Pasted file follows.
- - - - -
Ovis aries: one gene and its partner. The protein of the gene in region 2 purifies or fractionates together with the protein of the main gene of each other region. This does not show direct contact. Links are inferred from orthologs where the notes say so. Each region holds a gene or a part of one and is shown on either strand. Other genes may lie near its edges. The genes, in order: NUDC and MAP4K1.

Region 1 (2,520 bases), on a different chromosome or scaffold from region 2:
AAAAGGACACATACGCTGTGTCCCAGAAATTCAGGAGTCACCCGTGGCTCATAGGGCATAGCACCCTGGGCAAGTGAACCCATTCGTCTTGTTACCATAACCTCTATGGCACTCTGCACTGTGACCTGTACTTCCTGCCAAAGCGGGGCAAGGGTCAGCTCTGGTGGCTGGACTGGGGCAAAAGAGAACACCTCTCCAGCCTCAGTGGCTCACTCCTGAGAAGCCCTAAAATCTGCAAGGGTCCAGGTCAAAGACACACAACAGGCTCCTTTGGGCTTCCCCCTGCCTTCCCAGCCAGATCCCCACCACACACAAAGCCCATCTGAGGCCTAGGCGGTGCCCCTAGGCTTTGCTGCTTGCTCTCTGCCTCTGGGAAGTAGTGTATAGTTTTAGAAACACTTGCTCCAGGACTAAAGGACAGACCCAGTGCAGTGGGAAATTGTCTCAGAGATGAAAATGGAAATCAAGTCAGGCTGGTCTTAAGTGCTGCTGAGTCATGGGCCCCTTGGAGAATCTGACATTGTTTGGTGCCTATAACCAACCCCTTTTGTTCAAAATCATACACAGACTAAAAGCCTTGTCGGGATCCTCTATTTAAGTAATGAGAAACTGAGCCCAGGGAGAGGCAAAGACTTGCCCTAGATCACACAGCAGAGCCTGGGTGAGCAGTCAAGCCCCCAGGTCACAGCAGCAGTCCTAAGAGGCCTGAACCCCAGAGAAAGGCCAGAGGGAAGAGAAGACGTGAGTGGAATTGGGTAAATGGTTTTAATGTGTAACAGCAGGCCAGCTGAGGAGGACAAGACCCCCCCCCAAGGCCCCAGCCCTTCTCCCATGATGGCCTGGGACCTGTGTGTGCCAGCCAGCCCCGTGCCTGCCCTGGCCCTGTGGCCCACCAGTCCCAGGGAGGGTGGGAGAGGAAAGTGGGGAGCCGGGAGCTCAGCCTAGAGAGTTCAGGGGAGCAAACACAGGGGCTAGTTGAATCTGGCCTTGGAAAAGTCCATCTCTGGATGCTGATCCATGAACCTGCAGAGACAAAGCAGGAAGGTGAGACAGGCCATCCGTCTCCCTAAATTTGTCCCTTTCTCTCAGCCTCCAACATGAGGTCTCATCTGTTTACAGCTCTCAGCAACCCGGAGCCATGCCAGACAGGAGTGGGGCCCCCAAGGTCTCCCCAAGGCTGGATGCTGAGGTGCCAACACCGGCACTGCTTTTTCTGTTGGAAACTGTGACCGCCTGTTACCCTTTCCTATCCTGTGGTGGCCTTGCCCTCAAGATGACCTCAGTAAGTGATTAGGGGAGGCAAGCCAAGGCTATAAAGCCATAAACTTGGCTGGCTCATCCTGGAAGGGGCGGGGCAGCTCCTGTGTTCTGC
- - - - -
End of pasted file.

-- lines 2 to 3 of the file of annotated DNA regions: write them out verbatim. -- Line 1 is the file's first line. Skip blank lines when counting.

Region 1 (2,520 bases), on a different chromosome or scaffold from region 2:
AAAAGGACACATACGCTGTGTCCCAGAAATTCAGGAGTCACCCGTGGCTCATAGGGCATAGCACCCTGGGCAAGTGAACCCATTCGTCTTGTTACCATAACCTCTATGGCACTCTGCACTGTGACCTGTACTTCCTGCCAAAGCGGGGCAAGGGTCAGCTCTGGTGGCTGGACTGGGGCAAAAGAGAACACCTCTCCAGCCTCAGTGGCTCACTCCTGAGAAGCCCTAAAATCTGCAAGGGTCCAGGTCAAAGACACACAACAGGCTCCTTTGGGCTTCCCCCTGCCTTCCCAGCCAGATCCCCACCACACACAAAGCCCATCTGAGGCCTAGGCGGTGCCCCTAGGCTTTGCTGCTTGCTCTCTGCCTCTGGGAAGTAGTGTATAGTTTTAGAAACACTTGCTCCAGGACTAAAGGACAGACCCAGTGCAGTGGGAAATTGTCTCAGAGATGAAAATGGAAATCAAGTCAGGCTGGTCTTAAGTGCTGCTGAGTCATGGGCCCCTTGGAGAATCTGACATTGTTTGGTGCCTATAACCAACCCCTTTTGTTCAAAATCATACACAGACTAAAAGCCTTGTCGGGATCCTCTATTTAAGTAATGAGAAACTGAGCCCAGGGAGAGGCAAAGACTTGCCCTAGATCACACAGCAGAGCCTGGGTGAGCAGTCAAGCCCCCAGGTCACAGCAGCAGTCCTAAGAGGCCTGAACCCCAGAGAAAGGCCAGAGGGAAGAGAAGACGTGAGTGGAATTGGGTAAATGGTTTTAATGTGTAACAGCAGGCCAGCTGAGGAGGACAAGACCCCCCCCCAAGGCCCCAGCCCTTCTCCCATGATGGCCTGGGACCTGTGTGTGCCAGCCAGCCCCGTGCCTGCCCTGGCCCTGTGGCCCACCAGTCCCAGGGAGGGTGGGAGAGGAAAGTGGGGAGCCGGGAGCTCAGCCTAGAGAGTTCAGGGGAGCAAACACAGGGGCTAGTTGAATCTGGCCTTGGAAAAGTCCATCTCTGGATGCTGATCCATGAACCTGCAGAGACAAAGCAGGAAGGTGAGACAGGCCATCCGTCTCCCTAAATTTGTCCCTTTCTCTCAGCCTCCAACATGAGGTCTCATCTGTTTACAGCTCTCAGCAACCCGGAGCCATGCCAGACAGGAGTGGGGCCCCCAAGGTCTCCCCAAGGCTGGATGCTGAGGTGCCAACACCGGCACTGCTTTTTCTGTTGGAAACTGTGACCGCCTGTTACCCTTTCCTATCCTGTGGTGGCCTTGCCCTCAAGATGACCTCAGTAAGTGATTAGGGGAGGCAAGCCAAGGCTATAAAGCCATAAACTTGGCTGGCTCATCCTGGAAGGGGCGGGGCAGCTCCTGTGTTCTGC